To some extent, the golden age of software development is over. Starting in the 1960's and going at least through 1999, most companies and corporations spent a large proportion of their IT budgets developing and maintaining their own software. This was a time when the number of software developers expanded from near zero to millions of people in the US and many millions more around the world.
That expansion is now over. I believe that the absolute number of software development positions may not grow and the percentage of the population engaged in software development will drop. Of course, the number of software users will continue to grow until it includes most of the population of the world.
But this does not mean that the opportunities for software developers is limited. The software development has shifted from being in every company in every industry to being located in companies that are in the software industry. Software is now more likely to be developed so that one standard version is sold to many customers.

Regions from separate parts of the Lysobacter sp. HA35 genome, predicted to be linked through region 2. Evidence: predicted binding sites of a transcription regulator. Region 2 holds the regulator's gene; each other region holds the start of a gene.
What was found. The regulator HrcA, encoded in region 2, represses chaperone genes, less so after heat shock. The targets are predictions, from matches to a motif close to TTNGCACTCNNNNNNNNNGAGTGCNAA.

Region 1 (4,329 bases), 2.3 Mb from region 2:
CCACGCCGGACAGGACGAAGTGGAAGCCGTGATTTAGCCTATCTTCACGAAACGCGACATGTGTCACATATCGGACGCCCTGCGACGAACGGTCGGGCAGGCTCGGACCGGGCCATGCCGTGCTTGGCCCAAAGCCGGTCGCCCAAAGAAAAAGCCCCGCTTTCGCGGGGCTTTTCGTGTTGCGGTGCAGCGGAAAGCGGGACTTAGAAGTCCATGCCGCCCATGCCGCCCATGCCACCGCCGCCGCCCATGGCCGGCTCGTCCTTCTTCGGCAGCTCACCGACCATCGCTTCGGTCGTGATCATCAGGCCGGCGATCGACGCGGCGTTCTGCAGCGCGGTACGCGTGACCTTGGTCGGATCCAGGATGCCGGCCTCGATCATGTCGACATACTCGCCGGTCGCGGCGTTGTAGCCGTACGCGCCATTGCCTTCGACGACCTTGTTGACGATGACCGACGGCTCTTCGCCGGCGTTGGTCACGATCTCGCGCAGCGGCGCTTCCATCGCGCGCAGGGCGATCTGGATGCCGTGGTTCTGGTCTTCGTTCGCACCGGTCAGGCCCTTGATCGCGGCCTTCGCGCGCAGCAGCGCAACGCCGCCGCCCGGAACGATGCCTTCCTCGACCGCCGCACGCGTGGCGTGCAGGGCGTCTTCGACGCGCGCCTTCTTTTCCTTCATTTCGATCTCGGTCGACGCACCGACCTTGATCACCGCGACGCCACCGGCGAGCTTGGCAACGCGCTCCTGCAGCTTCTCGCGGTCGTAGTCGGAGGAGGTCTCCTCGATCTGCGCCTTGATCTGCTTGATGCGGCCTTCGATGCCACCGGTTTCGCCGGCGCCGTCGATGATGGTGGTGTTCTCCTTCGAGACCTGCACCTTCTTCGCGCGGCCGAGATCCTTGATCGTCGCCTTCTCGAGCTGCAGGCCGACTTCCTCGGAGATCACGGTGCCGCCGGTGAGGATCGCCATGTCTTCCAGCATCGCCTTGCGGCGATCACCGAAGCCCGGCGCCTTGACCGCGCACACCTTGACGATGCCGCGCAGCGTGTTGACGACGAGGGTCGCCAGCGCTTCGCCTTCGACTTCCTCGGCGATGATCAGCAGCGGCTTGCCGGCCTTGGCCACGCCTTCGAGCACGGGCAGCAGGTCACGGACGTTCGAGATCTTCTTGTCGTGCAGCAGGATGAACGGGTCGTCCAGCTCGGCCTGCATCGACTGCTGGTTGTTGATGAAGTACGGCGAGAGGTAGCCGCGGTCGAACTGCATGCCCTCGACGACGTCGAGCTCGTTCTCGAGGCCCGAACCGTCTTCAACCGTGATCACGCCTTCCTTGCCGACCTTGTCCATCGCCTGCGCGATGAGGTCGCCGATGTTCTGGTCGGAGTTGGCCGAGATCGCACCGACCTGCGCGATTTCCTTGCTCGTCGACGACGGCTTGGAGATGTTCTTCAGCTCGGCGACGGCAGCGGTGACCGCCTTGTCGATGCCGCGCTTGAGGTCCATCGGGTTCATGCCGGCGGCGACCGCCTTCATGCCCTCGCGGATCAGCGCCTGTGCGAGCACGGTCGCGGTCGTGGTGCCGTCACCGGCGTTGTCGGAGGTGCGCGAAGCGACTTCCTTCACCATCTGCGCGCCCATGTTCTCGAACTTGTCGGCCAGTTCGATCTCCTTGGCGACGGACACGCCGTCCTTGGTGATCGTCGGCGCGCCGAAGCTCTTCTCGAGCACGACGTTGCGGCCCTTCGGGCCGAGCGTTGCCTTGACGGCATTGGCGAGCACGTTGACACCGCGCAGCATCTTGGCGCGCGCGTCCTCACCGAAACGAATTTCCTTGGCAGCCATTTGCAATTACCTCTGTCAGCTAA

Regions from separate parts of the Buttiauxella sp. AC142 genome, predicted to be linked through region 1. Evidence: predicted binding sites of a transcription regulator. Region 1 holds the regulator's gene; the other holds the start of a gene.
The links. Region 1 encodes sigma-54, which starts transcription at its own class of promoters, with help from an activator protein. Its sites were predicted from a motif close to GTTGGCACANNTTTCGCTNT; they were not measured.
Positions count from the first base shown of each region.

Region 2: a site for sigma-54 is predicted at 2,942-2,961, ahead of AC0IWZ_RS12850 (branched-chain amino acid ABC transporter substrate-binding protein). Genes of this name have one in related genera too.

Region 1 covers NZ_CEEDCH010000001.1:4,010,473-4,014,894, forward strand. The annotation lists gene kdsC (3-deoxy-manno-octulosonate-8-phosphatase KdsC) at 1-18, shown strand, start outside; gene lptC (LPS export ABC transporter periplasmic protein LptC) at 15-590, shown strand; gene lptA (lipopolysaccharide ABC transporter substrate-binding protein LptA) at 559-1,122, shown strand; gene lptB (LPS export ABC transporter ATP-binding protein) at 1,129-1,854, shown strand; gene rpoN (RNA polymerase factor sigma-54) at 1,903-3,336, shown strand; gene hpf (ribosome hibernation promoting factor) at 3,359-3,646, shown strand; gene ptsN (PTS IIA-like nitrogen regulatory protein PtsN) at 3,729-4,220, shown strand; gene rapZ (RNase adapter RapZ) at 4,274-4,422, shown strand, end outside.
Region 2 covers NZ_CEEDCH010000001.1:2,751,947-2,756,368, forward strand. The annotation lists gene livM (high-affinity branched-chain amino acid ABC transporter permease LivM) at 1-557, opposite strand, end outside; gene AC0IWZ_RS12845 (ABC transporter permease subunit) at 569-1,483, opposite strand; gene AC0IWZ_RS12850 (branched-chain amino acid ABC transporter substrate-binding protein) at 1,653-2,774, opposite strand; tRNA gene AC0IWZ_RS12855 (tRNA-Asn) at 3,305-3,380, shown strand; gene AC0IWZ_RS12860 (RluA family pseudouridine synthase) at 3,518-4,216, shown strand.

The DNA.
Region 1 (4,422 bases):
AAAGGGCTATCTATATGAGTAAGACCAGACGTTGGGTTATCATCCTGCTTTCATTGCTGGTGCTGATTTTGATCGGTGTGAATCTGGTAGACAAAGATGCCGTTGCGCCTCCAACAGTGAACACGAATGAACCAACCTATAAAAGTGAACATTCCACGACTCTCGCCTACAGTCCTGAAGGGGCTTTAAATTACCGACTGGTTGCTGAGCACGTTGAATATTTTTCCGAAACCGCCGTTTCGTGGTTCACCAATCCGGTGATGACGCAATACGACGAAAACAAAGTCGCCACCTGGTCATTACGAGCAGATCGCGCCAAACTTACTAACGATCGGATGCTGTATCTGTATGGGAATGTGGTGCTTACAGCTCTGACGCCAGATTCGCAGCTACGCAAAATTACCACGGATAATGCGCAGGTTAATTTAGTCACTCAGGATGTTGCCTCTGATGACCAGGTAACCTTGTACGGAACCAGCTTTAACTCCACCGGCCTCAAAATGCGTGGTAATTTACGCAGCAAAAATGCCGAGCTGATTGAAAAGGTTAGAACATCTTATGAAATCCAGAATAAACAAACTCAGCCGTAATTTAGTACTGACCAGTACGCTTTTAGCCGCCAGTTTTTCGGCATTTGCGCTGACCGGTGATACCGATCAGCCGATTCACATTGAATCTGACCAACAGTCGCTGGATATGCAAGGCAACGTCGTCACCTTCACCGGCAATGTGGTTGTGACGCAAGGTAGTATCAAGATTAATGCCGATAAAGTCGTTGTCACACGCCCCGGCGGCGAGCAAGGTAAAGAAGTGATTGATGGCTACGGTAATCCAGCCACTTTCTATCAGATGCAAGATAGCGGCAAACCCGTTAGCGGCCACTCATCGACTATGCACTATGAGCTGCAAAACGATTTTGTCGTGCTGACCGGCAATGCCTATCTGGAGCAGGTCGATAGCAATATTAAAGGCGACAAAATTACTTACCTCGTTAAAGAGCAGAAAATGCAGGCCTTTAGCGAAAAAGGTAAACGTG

With this maturing of the software industry, comes a need for better, more sophisticated software and software developers. The Agile trained software engineer is a better, more productive professional than his counterpart of twenty years ago. There will always (well, we better not look farther than twenty years, but...) be a need for the experienced, competent, sophisticated software engineer.